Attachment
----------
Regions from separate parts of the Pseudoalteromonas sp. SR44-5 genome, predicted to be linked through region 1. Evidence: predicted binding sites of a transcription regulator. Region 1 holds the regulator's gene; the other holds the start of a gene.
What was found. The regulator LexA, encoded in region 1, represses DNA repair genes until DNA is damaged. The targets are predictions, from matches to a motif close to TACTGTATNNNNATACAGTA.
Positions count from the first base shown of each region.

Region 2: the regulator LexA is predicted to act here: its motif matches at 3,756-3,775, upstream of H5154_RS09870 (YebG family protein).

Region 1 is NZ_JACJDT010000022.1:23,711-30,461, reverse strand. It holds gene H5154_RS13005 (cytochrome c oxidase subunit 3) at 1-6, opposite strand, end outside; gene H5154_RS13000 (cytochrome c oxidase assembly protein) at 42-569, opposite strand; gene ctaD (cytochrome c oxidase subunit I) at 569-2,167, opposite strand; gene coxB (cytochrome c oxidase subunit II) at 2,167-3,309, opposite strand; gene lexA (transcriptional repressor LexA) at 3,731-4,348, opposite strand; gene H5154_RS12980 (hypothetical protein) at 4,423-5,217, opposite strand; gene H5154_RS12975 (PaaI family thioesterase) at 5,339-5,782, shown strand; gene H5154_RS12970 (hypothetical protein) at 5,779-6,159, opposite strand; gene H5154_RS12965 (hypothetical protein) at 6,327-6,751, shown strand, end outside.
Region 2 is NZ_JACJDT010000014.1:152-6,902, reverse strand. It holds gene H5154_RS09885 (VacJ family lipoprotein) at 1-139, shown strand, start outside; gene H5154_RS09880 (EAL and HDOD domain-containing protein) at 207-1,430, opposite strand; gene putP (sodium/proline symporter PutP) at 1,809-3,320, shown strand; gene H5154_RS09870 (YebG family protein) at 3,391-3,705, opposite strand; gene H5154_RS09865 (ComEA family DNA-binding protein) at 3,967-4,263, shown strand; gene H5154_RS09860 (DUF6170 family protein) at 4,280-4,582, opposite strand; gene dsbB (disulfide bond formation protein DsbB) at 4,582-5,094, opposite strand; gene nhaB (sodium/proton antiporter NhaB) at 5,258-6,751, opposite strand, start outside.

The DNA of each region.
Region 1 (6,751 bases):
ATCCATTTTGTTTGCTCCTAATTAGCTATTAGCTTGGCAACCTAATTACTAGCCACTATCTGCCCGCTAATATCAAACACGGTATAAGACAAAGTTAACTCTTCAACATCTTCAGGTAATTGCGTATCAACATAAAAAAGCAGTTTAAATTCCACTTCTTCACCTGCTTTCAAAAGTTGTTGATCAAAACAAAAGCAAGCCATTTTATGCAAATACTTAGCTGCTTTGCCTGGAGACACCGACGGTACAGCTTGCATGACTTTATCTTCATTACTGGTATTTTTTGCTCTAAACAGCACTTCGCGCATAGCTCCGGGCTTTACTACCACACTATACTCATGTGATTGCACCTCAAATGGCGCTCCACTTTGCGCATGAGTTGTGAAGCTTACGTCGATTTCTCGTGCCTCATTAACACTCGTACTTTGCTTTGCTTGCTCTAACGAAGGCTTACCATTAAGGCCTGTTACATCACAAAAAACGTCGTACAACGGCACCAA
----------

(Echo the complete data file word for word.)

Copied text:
Regions from separate parts of the Pseudoalteromonas sp. SR44-5 genome, predicted to be linked through region 1. Evidence: predicted binding sites of a transcription regulator. Region 1 holds the regulator's gene; the other holds the start of a gene.
What was found. The regulator LexA, encoded in region 1, represses DNA repair genes until DNA is damaged. The targets are predictions, from matches to a motif close to TACTGTATNNNNATACAGTA.
Positions count from the first base shown of each region.

Region 2: the regulator LexA is predicted to act here: its motif matches at 3,756-3,775, upstream of H5154_RS09870 (YebG family protein).

Region 1 is NZ_JACJDT010000022.1:23,711-30,461, reverse strand. It holds gene H5154_RS13005 (cytochrome c oxidase subunit 3) at 1-6, opposite strand, end outside; gene H5154_RS13000 (cytochrome c oxidase assembly protein) at 42-569, opposite strand; gene ctaD (cytochrome c oxidase subunit I) at 569-2,167, opposite strand; gene coxB (cytochrome c oxidase subunit II) at 2,167-3,309, opposite strand; gene lexA (transcriptional repressor LexA) at 3,731-4,348, opposite strand; gene H5154_RS12980 (hypothetical protein) at 4,423-5,217, opposite strand; gene H5154_RS12975 (PaaI family thioesterase) at 5,339-5,782, shown strand; gene H5154_RS12970 (hypothetical protein) at 5,779-6,159, opposite strand; gene H5154_RS12965 (hypothetical protein) at 6,327-6,751, shown strand, end outside.
Region 2 is NZ_JACJDT010000014.1:152-6,902, reverse strand. It holds gene H5154_RS09885 (VacJ family lipoprotein) at 1-139, shown strand, start outside; gene H5154_RS09880 (EAL and HDOD domain-containing protein) at 207-1,430, opposite strand; gene putP (sodium/proline symporter PutP) at 1,809-3,320, shown strand; gene H5154_RS09870 (YebG family protein) at 3,391-3,705, opposite strand; gene H5154_RS09865 (ComEA family DNA-binding protein) at 3,967-4,263, shown strand; gene H5154_RS09860 (DUF6170 family protein) at 4,280-4,582, opposite strand; gene dsbB (disulfide bond formation protein DsbB) at 4,582-5,094, opposite strand; gene nhaB (sodium/proton antiporter NhaB) at 5,258-6,751, opposite strand, start outside.

The DNA of each region.
Region 1 (6,751 bases):
ATCCATTTTGTTTGCTCCTAATTAGCTATTAGCTTGGCAACCTAATTACTAGCCACTATCTGCCCGCTAATATCAAACACGGTATAAGACAAAGTTAACTCTTCAACATCTTCAGGTAATTGCGTATCAACATAAAAAAGCAGTTTAAATTCCACTTCTTCACCTGCTTTCAAAAGTTGTTGATCAAAACAAAAGCAAGCCATTTTATGCAAATACTTAGCTGCTTTGCCTGGAGACACCGACGGTACAGCTTGCATGACTTTATCTTCATTACTGGTATTTTTTGCTCTAAACAGCACTTCGCGCATAGCTCCGGGCTTTACTACCACACTATACTCATGTGATTGCACCTCAAATGGCGCTCCACTTTGCGCATGAGTTGTGAAGCTTACGTCGATTTCTCGTGCCTCATTAACACTCGTACTTTGCTTTGCTTGCTCTAACGAAGGCTTACCATTAAGGCCTGTTACATCACAAAAAACGTCGTACAACGGCACCAA